A quick Air Quality and Weather API mashup
Last week, we introduced the Breezometer Air Quality API. This week, we have a second guest post from Breezometer on how to create an Air Quality and Weather API mashup.
The goal of this post is to demonstrate how easy it is to integrate BreezoMeter’s Air Quality Data through Mashape platform. There are endlessness use cases for Air Quality data, and this is just a small example on how we used Mashape’s awesome API service.
In the example below, we decided to use PHP foundation of WordPress that will combine our API with the Simple weather API on Mashape. We hope that through such a mashup, it will inspire you to come up with more innovative ways to use our API.
Here is a picture of what you will get at the end (you can also watch it live):
Let’s get started!
We’ve been using Mashape Unirest for PHP (Unirest is a set of lightweight HTTP libraries). The call can be used in PHP like so:
The response is an object that contains a few keys. We would like to use the BreezoMeter JSON from the response, like so:
When running the code above, $Data contains the attributes of BreezoMeter’s API objects as you can see below:
Interpreting the JSON
- breezometer_aqi – BreezoMeter’s Air Quality Index (AQI) that ranges from 0 = “poor” to 100 = “excellent” with 5 categories of equal lengths (you can read more here).
- breezometer_color – Each breezometer_aqi category has it’s own color. For example breezometer_aqi that ranges from 60 to 79 and means Fair air quality, has a gradient of green-yellow color. In the example above it’s 66 which means breezometer_color is #9cd828 (hex color).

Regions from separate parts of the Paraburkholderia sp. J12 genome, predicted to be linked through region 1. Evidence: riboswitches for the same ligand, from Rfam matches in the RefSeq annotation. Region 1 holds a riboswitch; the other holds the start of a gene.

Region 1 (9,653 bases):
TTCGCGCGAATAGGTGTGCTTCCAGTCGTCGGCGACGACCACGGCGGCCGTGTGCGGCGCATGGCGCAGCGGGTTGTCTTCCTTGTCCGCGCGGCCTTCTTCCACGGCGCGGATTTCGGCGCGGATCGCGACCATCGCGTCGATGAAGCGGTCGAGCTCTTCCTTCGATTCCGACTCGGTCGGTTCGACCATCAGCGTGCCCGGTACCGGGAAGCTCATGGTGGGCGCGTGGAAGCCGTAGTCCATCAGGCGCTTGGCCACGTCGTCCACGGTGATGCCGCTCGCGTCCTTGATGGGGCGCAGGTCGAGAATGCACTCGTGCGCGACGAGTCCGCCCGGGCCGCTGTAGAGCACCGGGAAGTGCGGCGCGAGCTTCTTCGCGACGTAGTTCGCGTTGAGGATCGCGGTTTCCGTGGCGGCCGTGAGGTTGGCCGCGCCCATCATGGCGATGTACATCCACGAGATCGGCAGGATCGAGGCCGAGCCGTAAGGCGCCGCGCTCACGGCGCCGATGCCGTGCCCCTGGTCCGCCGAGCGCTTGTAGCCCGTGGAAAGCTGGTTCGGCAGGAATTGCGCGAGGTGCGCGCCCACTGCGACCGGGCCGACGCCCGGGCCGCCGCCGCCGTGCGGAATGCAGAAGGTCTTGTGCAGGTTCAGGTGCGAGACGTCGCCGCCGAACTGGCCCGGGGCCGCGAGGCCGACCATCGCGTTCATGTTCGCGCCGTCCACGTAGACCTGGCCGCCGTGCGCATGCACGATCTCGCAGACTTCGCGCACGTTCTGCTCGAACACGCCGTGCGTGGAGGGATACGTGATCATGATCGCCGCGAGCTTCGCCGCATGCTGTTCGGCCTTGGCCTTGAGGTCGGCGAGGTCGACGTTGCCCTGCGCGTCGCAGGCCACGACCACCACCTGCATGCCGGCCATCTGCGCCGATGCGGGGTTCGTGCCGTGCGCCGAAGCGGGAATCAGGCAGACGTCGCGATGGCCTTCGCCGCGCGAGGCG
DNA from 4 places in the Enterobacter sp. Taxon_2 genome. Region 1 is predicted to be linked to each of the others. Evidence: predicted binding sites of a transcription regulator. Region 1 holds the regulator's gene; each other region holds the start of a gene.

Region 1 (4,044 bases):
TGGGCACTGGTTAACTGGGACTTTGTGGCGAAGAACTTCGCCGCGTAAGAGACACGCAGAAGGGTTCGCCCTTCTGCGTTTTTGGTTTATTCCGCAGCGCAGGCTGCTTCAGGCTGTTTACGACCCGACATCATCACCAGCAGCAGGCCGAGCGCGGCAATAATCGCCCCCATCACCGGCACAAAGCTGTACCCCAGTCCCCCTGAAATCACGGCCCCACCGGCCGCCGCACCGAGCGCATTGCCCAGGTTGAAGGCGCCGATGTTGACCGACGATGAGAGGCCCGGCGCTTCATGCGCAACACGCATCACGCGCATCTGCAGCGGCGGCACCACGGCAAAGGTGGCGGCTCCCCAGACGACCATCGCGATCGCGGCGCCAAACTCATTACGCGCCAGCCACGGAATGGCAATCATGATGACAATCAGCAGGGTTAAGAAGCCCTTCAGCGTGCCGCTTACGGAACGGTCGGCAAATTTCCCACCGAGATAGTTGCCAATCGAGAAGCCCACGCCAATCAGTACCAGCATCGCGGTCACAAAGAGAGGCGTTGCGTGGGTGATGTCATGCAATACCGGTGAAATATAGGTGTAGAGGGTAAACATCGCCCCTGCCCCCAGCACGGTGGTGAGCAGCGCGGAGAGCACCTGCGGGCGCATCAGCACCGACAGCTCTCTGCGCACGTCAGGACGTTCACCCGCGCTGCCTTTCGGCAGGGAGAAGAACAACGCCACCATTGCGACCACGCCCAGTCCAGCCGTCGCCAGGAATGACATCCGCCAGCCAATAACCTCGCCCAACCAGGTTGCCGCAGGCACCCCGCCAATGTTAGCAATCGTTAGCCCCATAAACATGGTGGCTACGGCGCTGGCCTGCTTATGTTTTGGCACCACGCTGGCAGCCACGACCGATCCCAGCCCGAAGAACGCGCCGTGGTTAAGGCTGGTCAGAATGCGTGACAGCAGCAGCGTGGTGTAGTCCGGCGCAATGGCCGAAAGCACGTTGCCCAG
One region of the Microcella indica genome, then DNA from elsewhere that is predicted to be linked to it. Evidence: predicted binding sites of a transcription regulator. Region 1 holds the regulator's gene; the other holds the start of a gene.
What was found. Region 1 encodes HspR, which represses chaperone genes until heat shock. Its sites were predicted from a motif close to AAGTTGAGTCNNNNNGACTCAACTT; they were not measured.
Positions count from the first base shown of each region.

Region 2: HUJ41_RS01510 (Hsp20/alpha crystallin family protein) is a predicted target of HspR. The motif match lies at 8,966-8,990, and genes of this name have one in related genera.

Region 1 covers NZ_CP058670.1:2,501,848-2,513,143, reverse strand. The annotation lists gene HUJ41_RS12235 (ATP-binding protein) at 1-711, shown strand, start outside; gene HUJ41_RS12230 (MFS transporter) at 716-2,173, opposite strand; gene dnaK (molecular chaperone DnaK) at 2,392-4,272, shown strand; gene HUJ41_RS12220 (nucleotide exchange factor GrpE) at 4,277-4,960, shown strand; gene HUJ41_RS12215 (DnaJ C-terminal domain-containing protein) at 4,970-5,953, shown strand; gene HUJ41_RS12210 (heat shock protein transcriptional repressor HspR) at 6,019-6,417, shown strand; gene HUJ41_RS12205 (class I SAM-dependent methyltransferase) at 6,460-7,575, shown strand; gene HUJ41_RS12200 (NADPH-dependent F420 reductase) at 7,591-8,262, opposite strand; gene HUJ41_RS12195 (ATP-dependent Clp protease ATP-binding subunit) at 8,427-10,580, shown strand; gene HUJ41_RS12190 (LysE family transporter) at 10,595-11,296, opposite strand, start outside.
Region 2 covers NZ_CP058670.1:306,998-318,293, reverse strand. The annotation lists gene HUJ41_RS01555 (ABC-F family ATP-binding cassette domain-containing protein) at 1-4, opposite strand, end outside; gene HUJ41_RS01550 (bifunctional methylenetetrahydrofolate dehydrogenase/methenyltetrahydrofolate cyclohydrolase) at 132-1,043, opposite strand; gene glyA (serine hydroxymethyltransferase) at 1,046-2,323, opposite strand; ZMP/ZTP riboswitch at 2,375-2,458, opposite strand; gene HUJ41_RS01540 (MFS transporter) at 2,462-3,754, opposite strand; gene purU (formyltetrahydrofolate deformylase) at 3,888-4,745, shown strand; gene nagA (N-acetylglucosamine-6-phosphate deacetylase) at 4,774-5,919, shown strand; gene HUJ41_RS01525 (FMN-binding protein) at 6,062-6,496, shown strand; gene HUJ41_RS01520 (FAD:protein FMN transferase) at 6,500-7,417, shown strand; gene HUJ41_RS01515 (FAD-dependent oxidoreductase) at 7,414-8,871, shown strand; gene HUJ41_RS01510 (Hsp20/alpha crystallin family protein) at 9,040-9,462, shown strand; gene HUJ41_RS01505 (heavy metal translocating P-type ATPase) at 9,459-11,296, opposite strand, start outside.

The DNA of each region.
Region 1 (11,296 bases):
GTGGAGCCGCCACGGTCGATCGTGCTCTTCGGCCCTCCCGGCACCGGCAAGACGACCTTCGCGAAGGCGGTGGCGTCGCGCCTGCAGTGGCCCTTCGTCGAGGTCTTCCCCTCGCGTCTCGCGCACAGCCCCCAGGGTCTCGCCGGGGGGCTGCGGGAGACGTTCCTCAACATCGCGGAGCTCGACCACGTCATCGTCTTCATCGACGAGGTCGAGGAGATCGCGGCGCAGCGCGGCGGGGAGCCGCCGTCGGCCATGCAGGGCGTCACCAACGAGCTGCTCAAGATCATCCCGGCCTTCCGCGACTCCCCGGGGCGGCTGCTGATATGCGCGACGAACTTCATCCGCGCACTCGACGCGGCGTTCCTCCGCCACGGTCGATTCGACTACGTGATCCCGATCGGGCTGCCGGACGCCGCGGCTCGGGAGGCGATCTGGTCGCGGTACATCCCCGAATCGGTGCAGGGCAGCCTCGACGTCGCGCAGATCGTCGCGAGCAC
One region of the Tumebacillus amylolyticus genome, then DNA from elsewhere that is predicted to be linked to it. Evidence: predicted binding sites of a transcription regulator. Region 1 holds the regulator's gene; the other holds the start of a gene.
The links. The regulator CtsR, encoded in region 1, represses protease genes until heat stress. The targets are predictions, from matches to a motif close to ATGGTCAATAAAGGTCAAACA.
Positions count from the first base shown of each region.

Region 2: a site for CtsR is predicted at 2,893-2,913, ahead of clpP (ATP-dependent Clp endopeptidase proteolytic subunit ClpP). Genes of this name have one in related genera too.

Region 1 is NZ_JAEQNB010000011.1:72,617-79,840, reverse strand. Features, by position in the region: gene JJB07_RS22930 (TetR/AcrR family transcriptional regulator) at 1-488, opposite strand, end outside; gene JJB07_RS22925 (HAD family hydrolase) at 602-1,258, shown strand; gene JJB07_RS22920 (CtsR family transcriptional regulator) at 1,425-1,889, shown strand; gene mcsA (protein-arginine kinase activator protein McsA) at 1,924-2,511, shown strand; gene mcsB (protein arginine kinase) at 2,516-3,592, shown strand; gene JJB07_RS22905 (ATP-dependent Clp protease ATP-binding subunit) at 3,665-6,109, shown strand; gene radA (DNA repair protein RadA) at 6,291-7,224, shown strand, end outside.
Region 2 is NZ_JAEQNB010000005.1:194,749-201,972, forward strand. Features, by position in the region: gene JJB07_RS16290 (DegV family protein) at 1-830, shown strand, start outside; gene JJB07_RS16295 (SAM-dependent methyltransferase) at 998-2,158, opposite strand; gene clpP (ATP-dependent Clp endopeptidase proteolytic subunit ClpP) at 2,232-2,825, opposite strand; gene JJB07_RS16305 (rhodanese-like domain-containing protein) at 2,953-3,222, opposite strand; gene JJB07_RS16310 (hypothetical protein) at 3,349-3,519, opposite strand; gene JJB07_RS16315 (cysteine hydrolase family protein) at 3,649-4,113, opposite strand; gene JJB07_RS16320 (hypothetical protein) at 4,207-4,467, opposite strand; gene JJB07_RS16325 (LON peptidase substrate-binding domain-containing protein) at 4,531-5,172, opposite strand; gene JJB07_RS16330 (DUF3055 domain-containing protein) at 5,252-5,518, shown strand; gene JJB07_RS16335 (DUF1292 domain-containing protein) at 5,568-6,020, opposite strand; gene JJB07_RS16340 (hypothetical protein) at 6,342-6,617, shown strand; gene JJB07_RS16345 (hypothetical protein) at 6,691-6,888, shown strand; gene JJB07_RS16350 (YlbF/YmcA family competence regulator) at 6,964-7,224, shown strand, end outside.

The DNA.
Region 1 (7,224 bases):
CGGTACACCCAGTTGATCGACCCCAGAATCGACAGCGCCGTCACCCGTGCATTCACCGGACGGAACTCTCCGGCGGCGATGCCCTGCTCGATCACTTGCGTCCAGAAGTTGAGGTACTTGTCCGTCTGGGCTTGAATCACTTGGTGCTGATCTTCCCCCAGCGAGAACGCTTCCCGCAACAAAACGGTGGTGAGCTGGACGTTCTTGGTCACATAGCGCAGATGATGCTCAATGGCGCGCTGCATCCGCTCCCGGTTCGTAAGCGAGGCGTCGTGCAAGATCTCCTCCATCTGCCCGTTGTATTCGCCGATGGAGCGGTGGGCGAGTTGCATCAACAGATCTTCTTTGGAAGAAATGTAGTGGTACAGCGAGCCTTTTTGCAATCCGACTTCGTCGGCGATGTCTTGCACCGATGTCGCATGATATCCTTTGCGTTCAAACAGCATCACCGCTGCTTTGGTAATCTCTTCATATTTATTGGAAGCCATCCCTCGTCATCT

- country_aqi, country_color – We also provide each country standards for air quality – but we won’t get into it now.
- random_recommendations – Health recommendations that relevant to the specific breezometer_aqi. There are different recommendations for 5 different segments: children, health sensitives (health), outdoor athletes (sport), home (inside) and general outdoor activity (outside) as you can see above.
To make it a bit easier and cleaner we will be creating a class that can handle the calls for us for cities and locations.
In order to get us even closer to the example above, we will add two new properties to the city class, one would be name and the other background image, those will allow us to add the graphical representation you see above.
We create an array of cities to allow us to not repeat ourselves too much:
In the HTML we embed the php code for the loop like so:
Now if you will look at the air quality & weather widget, you can see that I used breezometer_color (separates between the picture to the white background), breezometer_aqi (which is 73 out of 100 in NY) and a random_recommendations (from the health sensitives segment).
That’s all folks!